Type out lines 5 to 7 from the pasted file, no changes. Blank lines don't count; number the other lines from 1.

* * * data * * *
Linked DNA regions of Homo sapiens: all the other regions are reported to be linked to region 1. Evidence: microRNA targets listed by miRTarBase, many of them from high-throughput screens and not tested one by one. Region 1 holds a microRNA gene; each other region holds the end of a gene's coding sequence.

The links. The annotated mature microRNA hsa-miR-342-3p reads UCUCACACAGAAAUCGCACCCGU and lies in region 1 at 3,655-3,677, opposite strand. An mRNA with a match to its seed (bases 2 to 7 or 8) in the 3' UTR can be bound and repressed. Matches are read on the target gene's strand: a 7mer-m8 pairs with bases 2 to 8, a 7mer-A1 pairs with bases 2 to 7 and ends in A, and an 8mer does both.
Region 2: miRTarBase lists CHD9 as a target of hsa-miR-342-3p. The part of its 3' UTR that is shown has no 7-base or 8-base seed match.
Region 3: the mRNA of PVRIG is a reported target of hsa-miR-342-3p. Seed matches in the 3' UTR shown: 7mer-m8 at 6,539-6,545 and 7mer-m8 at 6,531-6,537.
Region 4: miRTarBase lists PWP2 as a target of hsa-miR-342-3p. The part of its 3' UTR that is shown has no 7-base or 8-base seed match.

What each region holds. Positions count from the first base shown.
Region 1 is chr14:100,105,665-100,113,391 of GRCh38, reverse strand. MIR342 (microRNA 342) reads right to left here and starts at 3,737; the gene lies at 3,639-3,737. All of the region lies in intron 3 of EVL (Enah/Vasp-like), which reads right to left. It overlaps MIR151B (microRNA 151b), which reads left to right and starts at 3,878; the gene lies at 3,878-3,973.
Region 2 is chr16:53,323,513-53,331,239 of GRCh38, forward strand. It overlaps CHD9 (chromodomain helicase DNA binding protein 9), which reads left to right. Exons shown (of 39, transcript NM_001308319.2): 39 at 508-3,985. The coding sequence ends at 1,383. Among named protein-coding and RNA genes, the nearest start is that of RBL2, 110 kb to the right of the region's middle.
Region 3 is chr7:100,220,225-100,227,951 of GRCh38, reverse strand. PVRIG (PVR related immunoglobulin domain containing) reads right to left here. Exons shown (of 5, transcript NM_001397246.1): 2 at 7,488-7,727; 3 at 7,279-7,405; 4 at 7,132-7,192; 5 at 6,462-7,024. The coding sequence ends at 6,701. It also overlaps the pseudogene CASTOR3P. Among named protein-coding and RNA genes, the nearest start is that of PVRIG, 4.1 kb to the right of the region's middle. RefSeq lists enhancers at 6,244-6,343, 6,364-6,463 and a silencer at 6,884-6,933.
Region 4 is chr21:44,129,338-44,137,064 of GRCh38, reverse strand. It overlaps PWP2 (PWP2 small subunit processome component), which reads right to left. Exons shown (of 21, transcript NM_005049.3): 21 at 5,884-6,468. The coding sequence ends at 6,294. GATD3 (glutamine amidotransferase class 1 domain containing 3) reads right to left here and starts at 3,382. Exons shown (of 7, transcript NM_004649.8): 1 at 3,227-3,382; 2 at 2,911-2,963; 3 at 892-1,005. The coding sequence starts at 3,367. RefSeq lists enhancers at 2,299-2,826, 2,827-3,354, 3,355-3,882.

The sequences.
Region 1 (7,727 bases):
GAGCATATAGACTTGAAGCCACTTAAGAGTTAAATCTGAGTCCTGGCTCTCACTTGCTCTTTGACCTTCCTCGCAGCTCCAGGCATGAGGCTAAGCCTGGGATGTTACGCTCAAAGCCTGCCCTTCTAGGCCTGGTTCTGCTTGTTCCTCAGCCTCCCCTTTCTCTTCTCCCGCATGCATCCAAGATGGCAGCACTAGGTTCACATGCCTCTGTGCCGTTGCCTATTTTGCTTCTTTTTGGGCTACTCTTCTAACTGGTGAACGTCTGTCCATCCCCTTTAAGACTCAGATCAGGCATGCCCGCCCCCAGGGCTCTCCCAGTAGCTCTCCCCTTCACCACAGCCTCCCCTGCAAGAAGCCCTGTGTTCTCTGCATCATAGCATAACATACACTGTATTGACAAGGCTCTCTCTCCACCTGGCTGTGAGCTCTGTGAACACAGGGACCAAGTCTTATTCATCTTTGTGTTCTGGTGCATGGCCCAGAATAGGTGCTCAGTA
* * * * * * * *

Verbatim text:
Region 4: miRTarBase lists PWP2 as a target of hsa-miR-342-3p. The part of its 3' UTR that is shown has no 7-base or 8-base seed match.

What each region holds. Positions count from the first base shown.
Region 1 is chr14:100,105,665-100,113,391 of GRCh38, reverse strand. MIR342 (microRNA 342) reads right to left here and starts at 3,737; the gene lies at 3,639-3,737. All of the region lies in intron 3 of EVL (Enah/Vasp-like), which reads right to left. It overlaps MIR151B (microRNA 151b), which reads left to right and starts at 3,878; the gene lies at 3,878-3,973.